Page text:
maximum thermal output of 350kW, the smaller one has achieved with the 10kW pellet burner did not show
a maximum thermal output of 150kW. The primary distinguished effects on emissions such as nanoparticles
chamber has an inclined plane, where the combustion under superimposed sound conditions the decision was to
gases dry the wood chips. The combustion takes place on design the final prototype without applied sound.
the horizontal plane after the slope and on steps. Two The main components of the combustor are a primary
rectangular pistons are placed in the horizontal section, combustion chamber, a mixing zone where secondary air
which push the fuel forward to keep the height of the fuel is supplied and a secondary combustion chamber (Fig. 3).
bed constant. Furthermore the boiler has a horizontal The primary combustion chamber has a cross section of
cylindrical secondary combustion chamber. Downstream 700 x 700mm and a height of 450mm. The fuel is fed
of the secondary combustion chamber a heat recovery by feeding screws from an intermediate fuel hopper on a
unit and two cyclones are installed. horizontal perforated plate (grate) inside the primary
combustion chamber. Through the perforation of the plate
3.2 Pulsating combustion (Rijke-tube) primary air is supplied from below to the bed. The
The biomass fired pulsating combustor at the mixing zone has a height of about 680mm and a circular
laboratories of VTT Energy at Jyvskyl, Finland (VTT) cross section of 250mm in diameter. In this mixing zone
has a maximum heat output of 500kW. The main secondary air is supplied by eight tangentially arranged
component of the pulsating combustor is a vertical tube tubes at two different height levels, respectively.
with an inner diameter of 400mm and a height of
3500mm. The frequency of the sound in the process was 1
2
Fuel feed (auger)
9
Primary air
determined by the design of the chamber as a vertical 3 Grate
4 Primary combustion chamber
mounted circular tube (Fig. 2). 5 Secondary combustion air I
6 Secondary combustion chamber I
8 7 Secondary combustion air II
Flue Gas 8 Secondary combustion chamber II
to Stack 9 Flue gase
Cy clones
H eat Exchanger
7

4 1
L EVEL 2
( port D, E) Water 2 2
J acket 3
1
C oncrete
Refractory
3500

Combustion 2
Chamber

400 Side view Plan view


Secondary
Air Biomass in Figure 3: Vortex burner with integrated two-stage
550

LEVEL 1
450
3 50

(port A, B, C) combustion (FATSE).


Primary Rotating
Air G rate This causes a rotating and well stirred gas/air mixture.
The secondary combustion zone has a height of 600mm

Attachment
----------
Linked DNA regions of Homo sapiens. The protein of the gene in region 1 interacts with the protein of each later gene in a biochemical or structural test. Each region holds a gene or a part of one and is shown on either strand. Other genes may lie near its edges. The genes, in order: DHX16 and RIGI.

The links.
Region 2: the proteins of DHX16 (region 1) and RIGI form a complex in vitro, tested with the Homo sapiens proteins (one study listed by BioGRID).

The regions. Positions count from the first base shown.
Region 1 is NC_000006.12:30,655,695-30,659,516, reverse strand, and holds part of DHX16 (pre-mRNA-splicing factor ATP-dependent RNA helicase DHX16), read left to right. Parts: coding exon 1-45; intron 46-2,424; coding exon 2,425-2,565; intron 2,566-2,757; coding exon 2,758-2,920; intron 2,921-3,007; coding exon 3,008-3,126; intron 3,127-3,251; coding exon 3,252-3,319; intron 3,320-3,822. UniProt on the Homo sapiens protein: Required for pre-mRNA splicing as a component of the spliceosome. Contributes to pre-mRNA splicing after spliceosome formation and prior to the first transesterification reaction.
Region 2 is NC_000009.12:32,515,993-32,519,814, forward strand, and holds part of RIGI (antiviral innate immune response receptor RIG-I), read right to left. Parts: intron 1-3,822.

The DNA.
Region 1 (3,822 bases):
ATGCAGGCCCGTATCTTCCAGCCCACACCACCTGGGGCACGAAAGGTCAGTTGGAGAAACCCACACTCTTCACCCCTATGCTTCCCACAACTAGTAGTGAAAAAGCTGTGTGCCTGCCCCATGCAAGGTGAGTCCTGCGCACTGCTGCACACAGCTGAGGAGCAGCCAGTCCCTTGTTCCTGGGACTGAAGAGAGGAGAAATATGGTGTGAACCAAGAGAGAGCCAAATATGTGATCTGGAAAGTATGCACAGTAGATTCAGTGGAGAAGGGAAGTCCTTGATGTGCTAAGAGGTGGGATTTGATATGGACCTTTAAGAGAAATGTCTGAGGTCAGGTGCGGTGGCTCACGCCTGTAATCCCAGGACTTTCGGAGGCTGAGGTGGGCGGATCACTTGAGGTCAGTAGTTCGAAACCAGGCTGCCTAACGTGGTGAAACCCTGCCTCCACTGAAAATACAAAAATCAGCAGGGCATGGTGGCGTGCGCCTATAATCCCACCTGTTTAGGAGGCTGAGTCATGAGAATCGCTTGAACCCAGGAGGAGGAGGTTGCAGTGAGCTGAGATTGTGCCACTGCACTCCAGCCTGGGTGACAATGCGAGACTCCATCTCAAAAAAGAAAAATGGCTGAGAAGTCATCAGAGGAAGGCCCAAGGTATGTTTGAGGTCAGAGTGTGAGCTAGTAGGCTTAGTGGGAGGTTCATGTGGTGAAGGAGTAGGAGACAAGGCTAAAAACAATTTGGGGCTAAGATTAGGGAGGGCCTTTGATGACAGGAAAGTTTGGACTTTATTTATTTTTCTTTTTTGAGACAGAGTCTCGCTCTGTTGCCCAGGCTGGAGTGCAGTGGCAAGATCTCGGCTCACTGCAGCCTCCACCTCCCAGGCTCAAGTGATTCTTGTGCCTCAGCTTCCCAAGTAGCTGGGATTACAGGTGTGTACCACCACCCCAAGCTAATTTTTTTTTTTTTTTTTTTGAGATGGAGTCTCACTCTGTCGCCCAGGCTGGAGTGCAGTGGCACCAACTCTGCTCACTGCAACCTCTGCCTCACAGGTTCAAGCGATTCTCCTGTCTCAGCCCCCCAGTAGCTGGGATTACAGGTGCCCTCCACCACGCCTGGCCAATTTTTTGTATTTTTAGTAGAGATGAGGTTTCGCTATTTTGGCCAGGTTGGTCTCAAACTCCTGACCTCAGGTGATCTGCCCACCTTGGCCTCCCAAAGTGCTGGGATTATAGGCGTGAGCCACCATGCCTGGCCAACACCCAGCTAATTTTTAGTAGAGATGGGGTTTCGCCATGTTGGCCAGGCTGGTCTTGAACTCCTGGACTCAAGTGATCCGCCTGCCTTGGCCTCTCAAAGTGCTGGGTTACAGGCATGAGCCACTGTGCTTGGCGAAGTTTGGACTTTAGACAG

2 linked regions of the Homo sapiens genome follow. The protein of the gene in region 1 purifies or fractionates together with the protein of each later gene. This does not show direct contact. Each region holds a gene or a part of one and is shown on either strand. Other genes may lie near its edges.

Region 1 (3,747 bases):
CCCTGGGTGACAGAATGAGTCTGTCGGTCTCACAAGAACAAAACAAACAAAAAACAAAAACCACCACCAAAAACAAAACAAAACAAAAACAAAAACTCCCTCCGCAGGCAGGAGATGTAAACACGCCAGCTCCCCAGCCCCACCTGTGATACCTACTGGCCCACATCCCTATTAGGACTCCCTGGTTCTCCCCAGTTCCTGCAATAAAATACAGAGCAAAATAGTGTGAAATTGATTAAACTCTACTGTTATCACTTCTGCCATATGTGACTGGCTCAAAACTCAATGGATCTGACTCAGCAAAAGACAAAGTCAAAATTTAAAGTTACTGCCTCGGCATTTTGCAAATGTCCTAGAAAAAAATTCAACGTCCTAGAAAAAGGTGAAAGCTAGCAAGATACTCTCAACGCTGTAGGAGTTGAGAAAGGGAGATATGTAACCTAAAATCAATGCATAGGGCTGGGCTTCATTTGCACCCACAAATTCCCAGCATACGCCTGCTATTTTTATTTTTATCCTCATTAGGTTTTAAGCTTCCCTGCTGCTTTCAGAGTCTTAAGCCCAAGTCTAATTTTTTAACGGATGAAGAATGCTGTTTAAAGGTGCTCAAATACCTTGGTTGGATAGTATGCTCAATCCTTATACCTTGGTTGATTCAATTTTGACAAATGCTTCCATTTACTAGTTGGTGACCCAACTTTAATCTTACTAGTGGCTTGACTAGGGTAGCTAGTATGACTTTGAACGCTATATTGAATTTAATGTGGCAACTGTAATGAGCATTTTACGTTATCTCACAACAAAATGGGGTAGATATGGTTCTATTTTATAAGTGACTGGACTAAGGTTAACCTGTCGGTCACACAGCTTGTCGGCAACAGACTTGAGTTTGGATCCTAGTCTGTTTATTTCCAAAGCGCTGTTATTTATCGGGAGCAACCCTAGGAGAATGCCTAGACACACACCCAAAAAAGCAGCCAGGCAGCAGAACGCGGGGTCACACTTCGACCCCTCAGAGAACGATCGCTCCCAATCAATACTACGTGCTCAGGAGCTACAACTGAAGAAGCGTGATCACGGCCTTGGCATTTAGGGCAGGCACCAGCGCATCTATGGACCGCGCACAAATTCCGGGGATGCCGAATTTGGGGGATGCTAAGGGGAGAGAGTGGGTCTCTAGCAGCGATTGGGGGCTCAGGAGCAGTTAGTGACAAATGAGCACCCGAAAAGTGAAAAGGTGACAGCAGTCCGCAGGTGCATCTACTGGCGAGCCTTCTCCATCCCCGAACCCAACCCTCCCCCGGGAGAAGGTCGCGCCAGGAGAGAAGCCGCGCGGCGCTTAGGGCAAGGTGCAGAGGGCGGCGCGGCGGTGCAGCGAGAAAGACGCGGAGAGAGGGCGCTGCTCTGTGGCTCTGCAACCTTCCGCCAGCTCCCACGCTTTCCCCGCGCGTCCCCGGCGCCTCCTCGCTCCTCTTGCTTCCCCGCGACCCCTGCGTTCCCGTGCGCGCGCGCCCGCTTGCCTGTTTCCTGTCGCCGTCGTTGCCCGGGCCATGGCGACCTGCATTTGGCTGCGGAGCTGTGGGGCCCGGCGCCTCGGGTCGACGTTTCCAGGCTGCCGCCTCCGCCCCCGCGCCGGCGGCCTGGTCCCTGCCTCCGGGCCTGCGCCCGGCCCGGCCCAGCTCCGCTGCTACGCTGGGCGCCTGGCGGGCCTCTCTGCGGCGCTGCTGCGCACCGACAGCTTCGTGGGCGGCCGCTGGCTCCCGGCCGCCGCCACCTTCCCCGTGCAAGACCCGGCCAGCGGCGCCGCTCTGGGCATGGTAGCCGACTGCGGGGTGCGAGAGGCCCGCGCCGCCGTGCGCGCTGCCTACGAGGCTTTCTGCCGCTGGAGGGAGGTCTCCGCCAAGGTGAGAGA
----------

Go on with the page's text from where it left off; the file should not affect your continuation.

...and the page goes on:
Figure 2: Pulsating combustor (Rijke-tube) for acoustic and a cross section of about 560 x 560mm. This zone
enhanced heat and mass transfer (VTT). ensures a residence time, which is long enough for the
burnout of the gases. The flue gases leaving the secondary
This tube is provided with heat resistant materials and combustion chamber are led to a heat exchanger, to a
operates as primary and secondary combustion chamber. cyclone and to the stack. By the heat exchanger the heat
Pulsation increases mixing as well as heat and mass is transferred from the flue gases to air, which is used to
transfer of the flue gases with fuel particles in the heat the building.
secondary reaction zone. Primary air is delivered from
below of the rotating grate. Secondary combustion air is 3.4 Analysis of nanoparticle emissions
fed in radial direction to the combustor. The secondary A scanning mobility particle sizer (SMPS) was
combustion zone of the combustor has a height of approx. applied to analyze nanoparticles [3]. Size distributions
3m. By a heat exchanger, which is located at the top of and total number concentrations (TNC) of particles in the
the combustion chamber, the heat is transferred from the range from 0.01-0.6m are determined by analysis of
flue gases to the primary water circuit. The flue gases particle mobility. An impactor with a cut-off size of 1.0
leaving the heat exchanger are led into two cyclones, m was used to withdraw the coarse particle fraction.
which are installed to separate unburned fuel particles Exhaust gas was taken with a probe, which was also fed
from the gases. with particle free air. The resulting dilution factor was
adjusted by the flow rate of the diluting air and the total
3.3 Two-stage vortex burner flow. To prevent condensation of water onto the particle
Another option to improve combustion studied within surface, the dilution factor was chosen high enough, to
the project, was the use of thermo-acoustic effects, a achieve a dew point below ambient temperature. The
measure known to reduce emissions when burning fossil analytical set-up is shown in figure 4.
fuel [4]. Flame behaviour and emissions when sound was
applied, were comprehensively investigated with a 10kW
pellet burner by the Centre of Appropriate Technology,
Switzerland (FATSE). The sound was shown to reduce
emissions during phases with products of incomplete
combustion (PIC). If there were already few PIC in the
combustion process, the sound applied to the flame had
only minor effects on emissions. Since the results

12th European Conference and Exhibition on Biomass for Energy, Industry and Climate Protection, June 2002 Amsterdam Page 2
Nanoparticle Emissions of Novel Wood Combustion Processes

2
Power output
C 3
P max.
8
B D

3 P mean
A E 2 I

1 6 F H

1 G

4 5 P min.
7 Time

1 Flue duct 5 Flow controler


2 particlefree air 6 Differential mobility analyzer Figure 5: Test cycle performed at three power output
3 hot dilution 7 Condensed particle counter levels (13) and stepwise variation of power output
4 Impactor 0.6 m 8 Data management (AI).

Figure 4: Instrumental set-up for exhaust gas analysis


and nonoparticle measurement. 4 RESULTS

Polydisperse aerosol particles in the sample gas At all power levels, all three combustors show very